There are two good reasons why your concrete mixer slump meter should use a watt transducer and not just measure Amps:
An Ammeter (or electrical current meter) measures the current drawn by your mixer motor during mixing of a full batch of concrete. As the aggregates and cement flow into the mixer, the current, and the power drawn by the motor(s) increases. When water mixes into the other ingredients, the current and power increase even more. It peaks when the mix reaches a doughy consistency, or “zero slump”. As the concrete starts to flow, it now has a “slump” value and the current or power starts to decrease in proportion to the flow characteristics of the mix. This drop in current and power is dramatic, with a small amount of extra water giving a large drop in resistance to the motion of the paddles. The “Slump Meter” in your Batch Controller measures current or power to detect this drop and, as a result, control the quantity of water to give the desired slump.
Why not use an ammeter?
If you use an ammeter to measure the slump, the current measurement is inversely proportional to the voltage and if the voltage drops, the current will rise. This is a simple fact of the way electric motors work. Not so obvious but equally critical, as the load on the motor increases, the phase angle decreases and the power factor increases. These terms and their explanation are more complex than I can describe in a short article. The result, however, is to reduce the range of the ammeter from no load to full load on the motor. In effect, it limits the sensitivity of the meter.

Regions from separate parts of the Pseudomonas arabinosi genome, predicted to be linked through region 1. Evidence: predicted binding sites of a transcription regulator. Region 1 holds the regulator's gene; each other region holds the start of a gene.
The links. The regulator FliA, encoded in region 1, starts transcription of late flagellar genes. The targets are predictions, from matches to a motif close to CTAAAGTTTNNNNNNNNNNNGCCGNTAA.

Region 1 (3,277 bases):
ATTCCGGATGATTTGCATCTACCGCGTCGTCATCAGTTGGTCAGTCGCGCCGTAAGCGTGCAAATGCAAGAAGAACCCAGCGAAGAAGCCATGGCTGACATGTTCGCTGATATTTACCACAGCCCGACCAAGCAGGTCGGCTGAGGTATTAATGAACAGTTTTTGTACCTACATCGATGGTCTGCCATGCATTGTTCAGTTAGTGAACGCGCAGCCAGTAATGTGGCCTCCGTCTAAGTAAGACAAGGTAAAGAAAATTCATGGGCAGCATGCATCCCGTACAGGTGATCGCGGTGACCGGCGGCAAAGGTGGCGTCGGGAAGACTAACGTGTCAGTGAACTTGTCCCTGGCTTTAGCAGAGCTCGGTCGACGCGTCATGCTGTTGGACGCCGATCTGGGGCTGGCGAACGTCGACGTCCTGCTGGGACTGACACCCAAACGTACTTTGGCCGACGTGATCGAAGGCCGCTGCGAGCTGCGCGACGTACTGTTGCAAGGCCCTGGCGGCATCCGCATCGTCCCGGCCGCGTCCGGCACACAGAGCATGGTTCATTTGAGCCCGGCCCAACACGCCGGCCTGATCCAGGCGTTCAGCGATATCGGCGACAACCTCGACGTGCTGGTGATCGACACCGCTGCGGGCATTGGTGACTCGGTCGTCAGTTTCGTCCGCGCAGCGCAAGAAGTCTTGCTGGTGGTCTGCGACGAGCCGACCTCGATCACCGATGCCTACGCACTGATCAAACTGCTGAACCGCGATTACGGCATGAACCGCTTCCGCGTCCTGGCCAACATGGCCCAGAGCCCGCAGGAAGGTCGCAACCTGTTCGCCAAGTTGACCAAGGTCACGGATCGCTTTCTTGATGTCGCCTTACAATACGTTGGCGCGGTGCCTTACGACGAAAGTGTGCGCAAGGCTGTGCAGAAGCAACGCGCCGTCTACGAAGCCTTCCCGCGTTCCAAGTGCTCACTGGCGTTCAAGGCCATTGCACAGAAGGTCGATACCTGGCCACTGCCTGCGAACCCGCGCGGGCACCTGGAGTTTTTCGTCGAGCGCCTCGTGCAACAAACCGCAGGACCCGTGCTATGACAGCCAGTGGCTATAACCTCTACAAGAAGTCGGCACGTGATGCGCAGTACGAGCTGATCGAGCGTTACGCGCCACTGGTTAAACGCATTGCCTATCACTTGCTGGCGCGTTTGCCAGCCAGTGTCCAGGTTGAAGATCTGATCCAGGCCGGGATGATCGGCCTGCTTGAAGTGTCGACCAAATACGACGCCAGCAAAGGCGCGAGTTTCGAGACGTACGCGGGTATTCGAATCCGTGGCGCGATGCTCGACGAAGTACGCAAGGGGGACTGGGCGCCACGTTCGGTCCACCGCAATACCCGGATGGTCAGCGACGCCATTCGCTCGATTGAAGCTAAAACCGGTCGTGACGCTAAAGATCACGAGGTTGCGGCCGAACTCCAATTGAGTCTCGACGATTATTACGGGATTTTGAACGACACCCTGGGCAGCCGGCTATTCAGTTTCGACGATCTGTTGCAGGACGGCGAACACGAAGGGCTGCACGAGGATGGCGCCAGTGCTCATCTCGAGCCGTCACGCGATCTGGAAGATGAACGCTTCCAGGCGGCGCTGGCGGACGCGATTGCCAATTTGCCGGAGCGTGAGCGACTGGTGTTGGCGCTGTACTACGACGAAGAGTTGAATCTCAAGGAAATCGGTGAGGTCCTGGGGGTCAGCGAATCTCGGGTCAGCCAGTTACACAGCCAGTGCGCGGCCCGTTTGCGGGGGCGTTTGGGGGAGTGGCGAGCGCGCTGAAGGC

By multiplying volts and amps we can make the result, VA, independent of the applied voltage and remove one problem. But when true motor power, Watts, is used, we now get a larger variation from no load to full load. As a result, we get more sensitivity from the slump meter.
A Watt Transducer is better
The measurement of true motor power is more expensive, but the result is worth the extra cost. Instead of a simple ammeter or current transducer, we now need a more complex electronic box. The watt transducer measures true rms volts, true rms amps and phase angle. In addition, we need a voltage step-down transformer and one or two current transformers. The cables carrying the motor power are threaded through these. The transducer sends its output to a panel meter or, more often, the PLC or control system for the batch plant. The control system then compares the motor power, as we add water to the mixer, to the setting for the desired slump value. It either controls the water directly or, more usually, monitors the slump after the addition of the calculated volume of water.
Scale-Tron’s BatchTron control system operates in this way. It has a watt transducer as its slump meter and a bar-graph displayed on the touch screen, next to the mixer symbol. The operator can check the motor power from this bar-graph and optionally he can set upper and lower limits to warn if the slump is too high or low. Because it uses a watt transducer, it is sensitive and independent of the supply voltage.